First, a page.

While the details may vary, the scam works something like this. A new client retains a lawyer to incorporate one or more companies. The client may present a driver’s licence and other identification (all well-made fakes) and a working cellphone number. The residential and business addresses (fake) are the same.
A short time later, the client asks the lawyer to act with respect to a small business loan. The client shows the lawyer brochures and invoices related to equipment or inventory that he will purchase with the loan proceeds. The client wants the loan completed quickly, often just before a holiday when the lawyer may be rushed or short-staffed. He instructs the lawyer to send the proceeds to a third-party corporation, not the client’s new company. The only security is a promissory note or a general security agreement.
The lawyer receives the loan proceeds in the form of a well-made fake certified cheque or bank draft. The lawyer deposits the fake instrument into the law firm’s trust account. The lawyer writes a cheque or wires the funds to the third-party corporation, only later to find out that the certified cheque or bank draft was counterfeit.
For details on how to protect yourself, consult the Notice to the Profession issued May 14, 2009.
About to act for yourself? Think twice!
I have recently received a flurry of calls with respect to lawyers acting for themselves. I discourage this for some of the same reasons that I discourage lawyers from acting for family members, e.g. a loss of objectivity, acting outside of one’s area of expertise, and no insurance.
Keep in mind that the Professional Conduct Handbook rules apply to a lawyer acting on his or her own behalf and the lawyer must not engage in conduct that casts doubt on the lawyer’s professional integrity or competence, or reflects adversely on the integrity of the legal profession or the administration of justice. This may sound straightforward, but it becomes much more challenging if the lawyer has a personal interest in the matter at issue.
For example, a lawyer acting for him or herself may be tempted to communicate directly with the other party. If the other party is represented by counsel, the lawyer must not communicate with the other party regarding the matter, except through or with the consent of that party’s lawyer. Likewise, what might be treated as a simple and perhaps inadvertent misstatement by a lay party in court might, when made by a self-representing lawyer, be seen as running afoul of that lawyer’s ethical obligations to the court, and in the worst case might even attract disciplinary consequences.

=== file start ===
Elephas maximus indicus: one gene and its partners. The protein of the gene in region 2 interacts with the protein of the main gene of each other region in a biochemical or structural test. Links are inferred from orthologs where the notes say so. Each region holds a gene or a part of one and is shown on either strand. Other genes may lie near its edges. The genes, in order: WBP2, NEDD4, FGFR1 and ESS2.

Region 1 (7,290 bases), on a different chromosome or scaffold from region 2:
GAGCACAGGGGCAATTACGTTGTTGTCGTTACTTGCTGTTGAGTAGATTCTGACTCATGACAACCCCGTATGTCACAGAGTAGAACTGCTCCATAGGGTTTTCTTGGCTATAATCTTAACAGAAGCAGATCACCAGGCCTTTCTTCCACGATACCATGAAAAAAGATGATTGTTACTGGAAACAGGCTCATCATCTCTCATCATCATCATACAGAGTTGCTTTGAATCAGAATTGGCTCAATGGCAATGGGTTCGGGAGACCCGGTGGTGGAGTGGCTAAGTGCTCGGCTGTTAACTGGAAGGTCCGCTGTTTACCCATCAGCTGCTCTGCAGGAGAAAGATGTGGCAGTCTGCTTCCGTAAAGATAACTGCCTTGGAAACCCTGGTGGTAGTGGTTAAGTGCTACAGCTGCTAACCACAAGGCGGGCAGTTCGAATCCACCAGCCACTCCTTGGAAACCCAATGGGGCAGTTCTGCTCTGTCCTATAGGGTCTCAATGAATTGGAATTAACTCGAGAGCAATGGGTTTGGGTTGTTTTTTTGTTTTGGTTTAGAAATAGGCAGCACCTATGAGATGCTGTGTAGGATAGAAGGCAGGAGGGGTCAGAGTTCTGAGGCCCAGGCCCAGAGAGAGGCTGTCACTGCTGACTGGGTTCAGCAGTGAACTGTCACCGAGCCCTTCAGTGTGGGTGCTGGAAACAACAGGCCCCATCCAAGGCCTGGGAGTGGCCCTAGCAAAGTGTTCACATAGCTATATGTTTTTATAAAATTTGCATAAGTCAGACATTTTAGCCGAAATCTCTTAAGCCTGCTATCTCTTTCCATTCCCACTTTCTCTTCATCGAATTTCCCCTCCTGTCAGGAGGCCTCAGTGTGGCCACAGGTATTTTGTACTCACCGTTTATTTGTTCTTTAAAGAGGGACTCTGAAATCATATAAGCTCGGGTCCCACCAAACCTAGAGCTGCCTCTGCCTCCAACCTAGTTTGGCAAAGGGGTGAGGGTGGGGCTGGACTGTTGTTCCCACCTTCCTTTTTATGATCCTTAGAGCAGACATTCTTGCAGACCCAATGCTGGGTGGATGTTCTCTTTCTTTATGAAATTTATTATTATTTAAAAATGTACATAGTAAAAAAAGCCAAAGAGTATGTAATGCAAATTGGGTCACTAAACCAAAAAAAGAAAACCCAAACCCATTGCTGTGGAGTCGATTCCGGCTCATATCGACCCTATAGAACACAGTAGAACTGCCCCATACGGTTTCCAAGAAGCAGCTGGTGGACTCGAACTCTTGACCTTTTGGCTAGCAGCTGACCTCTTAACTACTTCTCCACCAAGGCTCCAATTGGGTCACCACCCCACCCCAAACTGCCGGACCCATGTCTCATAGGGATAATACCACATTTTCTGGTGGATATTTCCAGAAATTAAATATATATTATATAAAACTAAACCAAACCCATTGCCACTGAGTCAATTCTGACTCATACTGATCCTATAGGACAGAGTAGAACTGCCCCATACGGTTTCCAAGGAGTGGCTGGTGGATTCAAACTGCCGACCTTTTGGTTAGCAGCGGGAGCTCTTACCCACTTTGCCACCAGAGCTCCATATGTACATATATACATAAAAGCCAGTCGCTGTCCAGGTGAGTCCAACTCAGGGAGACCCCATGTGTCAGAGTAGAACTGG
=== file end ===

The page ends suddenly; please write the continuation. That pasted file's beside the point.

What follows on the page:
For more information about the risks of acting for family and friends see the July 2005 Insurance Issues: Risk Management.
Health Care Costs Recovery Act impacts personal injury claims
The Law Society issued a Notice to the Profession on April 14, 2009 about the Health Care Costs Recovery Act, SBC 2008, c.27 and Health Care Costs Recovery Regulation (BC Regulation 397/2008) that came into force on April 1, 2009.
Since then, I have received telephone calls from lawyers wanting more information. According to the provincial government’s Third Party Liability web page, the Act “allows the Ministry of Health Services to recover all health care costs paid by government related to a beneficiary’s injury that was caused by the wrongful act of a third party.” There are obligations on plaintiffs, defendants and some insurers.
Be aware that the Act contains notice provisions that may affect settlements for personal injury or death, including those where a legal proceeding has not been filed or was filed prior to April 1, 2009. The notice requirements are in ss. 4, 5, 10, 12 and 13. Section 13(5) provides for a penalty for failing to give notice. Sections 4, 10, 12 and 13 require notice to be in a prescribed form. Links to PDF versions of the forms are on the government website. Section 24 sets out exclusions to the legislation (such as a wrongdoer’s use and operation of a motor vehicle where ICBC insures the defendants and personal injury claims covered by the Workers Compensation Act).
Lawyers can read the Health Care Costs Recovery Act and associated regulations online at bclaws.ca. For further information or assistance, contact Barbara Carmichael, Legal Services Branch, Ministry of the Attorney General at 250-356-8817 or Barbara.email@example.com.
Contact Practice Advisor Barbara Buchanan at 604-697-5816 or firstname.lastname@example.org for confidential advice or more information regarding any items in Practice Watch.